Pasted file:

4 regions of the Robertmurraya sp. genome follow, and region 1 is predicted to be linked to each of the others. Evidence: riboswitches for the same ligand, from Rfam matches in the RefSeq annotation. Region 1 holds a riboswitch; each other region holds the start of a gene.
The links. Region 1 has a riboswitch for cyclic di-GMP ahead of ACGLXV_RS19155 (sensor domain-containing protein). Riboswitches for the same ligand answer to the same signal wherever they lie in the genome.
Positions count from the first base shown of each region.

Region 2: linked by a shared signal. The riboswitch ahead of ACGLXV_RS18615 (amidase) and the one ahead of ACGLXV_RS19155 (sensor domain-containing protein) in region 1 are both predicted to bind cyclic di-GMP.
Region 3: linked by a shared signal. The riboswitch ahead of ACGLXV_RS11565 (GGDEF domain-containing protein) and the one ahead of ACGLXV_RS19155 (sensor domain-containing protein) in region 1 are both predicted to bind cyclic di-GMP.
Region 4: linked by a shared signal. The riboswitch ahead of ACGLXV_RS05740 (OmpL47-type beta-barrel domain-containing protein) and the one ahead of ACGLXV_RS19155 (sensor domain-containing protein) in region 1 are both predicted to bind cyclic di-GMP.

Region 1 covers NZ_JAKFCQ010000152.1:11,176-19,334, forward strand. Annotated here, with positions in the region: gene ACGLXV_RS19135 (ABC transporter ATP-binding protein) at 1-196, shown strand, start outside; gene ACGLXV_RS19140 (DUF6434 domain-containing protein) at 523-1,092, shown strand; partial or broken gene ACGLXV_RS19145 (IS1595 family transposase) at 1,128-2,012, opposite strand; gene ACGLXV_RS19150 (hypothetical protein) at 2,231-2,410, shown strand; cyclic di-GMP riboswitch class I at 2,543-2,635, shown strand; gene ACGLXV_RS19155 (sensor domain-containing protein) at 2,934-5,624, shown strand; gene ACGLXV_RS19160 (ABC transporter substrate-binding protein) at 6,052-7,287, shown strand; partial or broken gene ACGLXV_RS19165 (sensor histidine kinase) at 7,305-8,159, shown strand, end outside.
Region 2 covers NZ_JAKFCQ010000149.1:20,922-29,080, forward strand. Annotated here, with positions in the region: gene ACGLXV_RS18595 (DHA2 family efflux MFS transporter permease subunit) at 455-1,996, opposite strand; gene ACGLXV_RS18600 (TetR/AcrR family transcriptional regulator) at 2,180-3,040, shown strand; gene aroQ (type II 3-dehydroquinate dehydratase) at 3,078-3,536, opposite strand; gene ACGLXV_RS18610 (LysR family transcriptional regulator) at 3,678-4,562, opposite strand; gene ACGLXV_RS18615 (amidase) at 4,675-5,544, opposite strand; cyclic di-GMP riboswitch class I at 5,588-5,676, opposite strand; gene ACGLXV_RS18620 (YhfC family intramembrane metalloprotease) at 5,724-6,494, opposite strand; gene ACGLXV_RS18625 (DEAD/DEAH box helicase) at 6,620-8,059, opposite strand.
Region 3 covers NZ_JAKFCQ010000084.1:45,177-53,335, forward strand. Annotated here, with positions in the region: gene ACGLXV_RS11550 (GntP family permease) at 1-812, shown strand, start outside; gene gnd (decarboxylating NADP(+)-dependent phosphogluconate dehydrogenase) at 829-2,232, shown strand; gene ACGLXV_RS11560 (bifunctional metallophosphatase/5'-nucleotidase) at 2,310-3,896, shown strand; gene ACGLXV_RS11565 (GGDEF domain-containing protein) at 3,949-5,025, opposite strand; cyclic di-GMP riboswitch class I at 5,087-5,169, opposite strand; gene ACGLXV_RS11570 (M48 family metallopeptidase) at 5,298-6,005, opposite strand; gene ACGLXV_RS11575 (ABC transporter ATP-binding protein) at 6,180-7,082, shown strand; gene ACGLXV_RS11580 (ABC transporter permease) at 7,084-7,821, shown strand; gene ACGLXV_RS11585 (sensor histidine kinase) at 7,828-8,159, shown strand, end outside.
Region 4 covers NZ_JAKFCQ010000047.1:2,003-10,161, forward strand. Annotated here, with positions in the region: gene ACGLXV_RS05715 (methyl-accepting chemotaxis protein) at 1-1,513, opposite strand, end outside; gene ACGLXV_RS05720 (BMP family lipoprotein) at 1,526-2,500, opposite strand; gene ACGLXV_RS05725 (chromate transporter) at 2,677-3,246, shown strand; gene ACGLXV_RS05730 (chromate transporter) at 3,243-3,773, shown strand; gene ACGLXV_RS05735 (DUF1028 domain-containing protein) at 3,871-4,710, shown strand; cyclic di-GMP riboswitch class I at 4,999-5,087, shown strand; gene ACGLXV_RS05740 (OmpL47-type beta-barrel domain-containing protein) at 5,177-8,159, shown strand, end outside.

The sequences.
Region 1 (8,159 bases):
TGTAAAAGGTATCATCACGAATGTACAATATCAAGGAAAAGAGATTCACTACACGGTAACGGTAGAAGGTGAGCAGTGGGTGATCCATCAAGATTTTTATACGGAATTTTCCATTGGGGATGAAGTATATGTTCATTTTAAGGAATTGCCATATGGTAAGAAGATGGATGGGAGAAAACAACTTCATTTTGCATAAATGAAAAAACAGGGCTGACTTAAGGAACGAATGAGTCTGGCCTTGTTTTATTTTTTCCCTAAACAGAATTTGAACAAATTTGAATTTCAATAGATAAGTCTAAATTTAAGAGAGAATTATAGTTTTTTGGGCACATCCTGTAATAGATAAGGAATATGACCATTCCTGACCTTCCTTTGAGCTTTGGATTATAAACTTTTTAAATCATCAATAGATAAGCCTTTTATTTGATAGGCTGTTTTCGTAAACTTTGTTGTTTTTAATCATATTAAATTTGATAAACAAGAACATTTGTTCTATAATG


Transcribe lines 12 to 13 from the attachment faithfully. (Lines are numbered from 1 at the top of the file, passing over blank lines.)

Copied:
Region 1 (8,159 bases):
TGTAAAAGGTATCATCACGAATGTACAATATCAAGGAAAAGAGATTCACTACACGGTAACGGTAGAAGGTGAGCAGTGGGTGATCCATCAAGATTTTTATACGGAATTTTCCATTGGGGATGAAGTATATGTTCATTTTAAGGAATTGCCATATGGTAAGAAGATGGATGGGAGAAAACAACTTCATTTTGCATAAATGAAAAAACAGGGCTGACTTAAGGAACGAATGAGTCTGGCCTTGTTTTATTTTTTCCCTAAACAGAATTTGAACAAATTTGAATTTCAATAGATAAGTCTAAATTTAAGAGAGAATTATAGTTTTTTGGGCACATCCTGTAATAGATAAGGAATATGACCATTCCTGACCTTCCTTTGAGCTTTGGATTATAAACTTTTTAAATCATCAATAGATAAGCCTTTTATTTGATAGGCTGTTTTCGTAAACTTTGTTGTTTTTAATCATATTAAATTTGATAAACAAGAACATTTGTTCTATAATG